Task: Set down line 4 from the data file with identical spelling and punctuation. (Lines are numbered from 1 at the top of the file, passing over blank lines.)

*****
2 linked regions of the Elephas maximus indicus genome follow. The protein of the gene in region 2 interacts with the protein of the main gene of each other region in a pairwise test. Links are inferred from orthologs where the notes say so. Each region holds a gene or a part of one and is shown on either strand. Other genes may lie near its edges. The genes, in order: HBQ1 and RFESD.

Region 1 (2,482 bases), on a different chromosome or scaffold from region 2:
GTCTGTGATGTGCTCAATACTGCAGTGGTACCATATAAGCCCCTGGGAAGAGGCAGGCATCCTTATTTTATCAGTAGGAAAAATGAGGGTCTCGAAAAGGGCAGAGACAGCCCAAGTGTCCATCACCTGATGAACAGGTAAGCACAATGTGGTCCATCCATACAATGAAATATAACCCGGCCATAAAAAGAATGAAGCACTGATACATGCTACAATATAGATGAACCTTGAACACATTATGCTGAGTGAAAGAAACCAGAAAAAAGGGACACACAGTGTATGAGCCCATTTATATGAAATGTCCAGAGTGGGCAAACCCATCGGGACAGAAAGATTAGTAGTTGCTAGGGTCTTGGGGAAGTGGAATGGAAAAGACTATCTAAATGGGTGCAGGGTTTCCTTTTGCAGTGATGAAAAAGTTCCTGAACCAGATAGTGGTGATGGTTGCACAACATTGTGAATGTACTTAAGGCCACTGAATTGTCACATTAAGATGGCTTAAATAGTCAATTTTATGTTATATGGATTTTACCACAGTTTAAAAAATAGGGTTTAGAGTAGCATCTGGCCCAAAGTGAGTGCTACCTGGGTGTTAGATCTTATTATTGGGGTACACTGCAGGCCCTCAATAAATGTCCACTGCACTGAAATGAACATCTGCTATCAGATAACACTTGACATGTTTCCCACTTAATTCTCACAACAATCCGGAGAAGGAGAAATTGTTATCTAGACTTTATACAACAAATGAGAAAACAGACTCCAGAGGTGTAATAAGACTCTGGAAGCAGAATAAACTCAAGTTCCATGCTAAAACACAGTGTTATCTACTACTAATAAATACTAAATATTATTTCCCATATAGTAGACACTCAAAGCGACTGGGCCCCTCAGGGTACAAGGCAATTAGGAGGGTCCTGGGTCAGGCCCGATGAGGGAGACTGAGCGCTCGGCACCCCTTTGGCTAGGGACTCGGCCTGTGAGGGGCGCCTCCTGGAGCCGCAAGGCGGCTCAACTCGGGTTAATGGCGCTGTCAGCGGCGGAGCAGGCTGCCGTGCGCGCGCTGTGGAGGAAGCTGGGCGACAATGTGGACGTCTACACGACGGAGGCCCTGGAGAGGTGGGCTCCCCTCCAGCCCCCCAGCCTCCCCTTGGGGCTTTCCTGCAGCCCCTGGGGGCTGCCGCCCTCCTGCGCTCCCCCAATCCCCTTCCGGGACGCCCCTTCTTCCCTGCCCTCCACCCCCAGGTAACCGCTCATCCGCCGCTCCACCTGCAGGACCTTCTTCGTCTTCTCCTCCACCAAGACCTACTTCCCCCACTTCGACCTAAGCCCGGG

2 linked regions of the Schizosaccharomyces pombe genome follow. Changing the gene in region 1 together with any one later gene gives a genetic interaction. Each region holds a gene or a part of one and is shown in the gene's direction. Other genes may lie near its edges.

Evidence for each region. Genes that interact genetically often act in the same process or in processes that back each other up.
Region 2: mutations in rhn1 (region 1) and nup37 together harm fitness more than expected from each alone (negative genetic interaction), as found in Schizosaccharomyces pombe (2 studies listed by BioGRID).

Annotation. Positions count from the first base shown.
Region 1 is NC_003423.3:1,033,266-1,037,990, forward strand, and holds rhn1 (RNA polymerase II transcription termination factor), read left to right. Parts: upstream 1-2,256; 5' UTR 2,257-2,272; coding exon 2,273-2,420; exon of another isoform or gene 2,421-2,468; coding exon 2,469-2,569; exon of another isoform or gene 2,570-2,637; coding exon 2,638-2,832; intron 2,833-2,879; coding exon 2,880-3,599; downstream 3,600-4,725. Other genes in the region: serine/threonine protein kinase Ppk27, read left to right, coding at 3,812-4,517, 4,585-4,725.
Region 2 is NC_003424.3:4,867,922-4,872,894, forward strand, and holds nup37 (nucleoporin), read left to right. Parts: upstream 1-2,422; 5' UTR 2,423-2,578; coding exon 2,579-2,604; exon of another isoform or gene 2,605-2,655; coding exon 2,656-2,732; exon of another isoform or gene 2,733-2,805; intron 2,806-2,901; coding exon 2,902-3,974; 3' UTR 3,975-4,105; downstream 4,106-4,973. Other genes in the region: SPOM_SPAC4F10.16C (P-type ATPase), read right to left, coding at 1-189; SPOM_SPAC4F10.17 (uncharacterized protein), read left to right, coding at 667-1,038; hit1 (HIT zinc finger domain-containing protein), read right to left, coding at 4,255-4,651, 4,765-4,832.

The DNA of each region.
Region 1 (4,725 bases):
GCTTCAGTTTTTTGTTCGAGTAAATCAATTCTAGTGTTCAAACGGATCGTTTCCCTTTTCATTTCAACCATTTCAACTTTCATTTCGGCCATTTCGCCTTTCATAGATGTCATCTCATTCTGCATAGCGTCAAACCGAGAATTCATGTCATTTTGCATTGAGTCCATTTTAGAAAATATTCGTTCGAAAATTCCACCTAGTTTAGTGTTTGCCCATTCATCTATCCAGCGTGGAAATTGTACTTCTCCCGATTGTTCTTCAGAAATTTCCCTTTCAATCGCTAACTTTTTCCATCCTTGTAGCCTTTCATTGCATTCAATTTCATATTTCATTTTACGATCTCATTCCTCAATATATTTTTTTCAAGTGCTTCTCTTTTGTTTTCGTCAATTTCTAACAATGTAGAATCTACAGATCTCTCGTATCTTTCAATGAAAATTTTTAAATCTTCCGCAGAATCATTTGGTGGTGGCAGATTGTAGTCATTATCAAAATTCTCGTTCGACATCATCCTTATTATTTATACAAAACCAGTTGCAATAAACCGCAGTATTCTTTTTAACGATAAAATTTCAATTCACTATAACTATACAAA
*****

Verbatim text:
2 linked regions of the Schizosaccharomyces pombe genome follow. Changing the gene in region 1 together with any one later gene gives a genetic interaction. Each region holds a gene or a part of one and is shown in the gene's direction. Other genes may lie near its edges.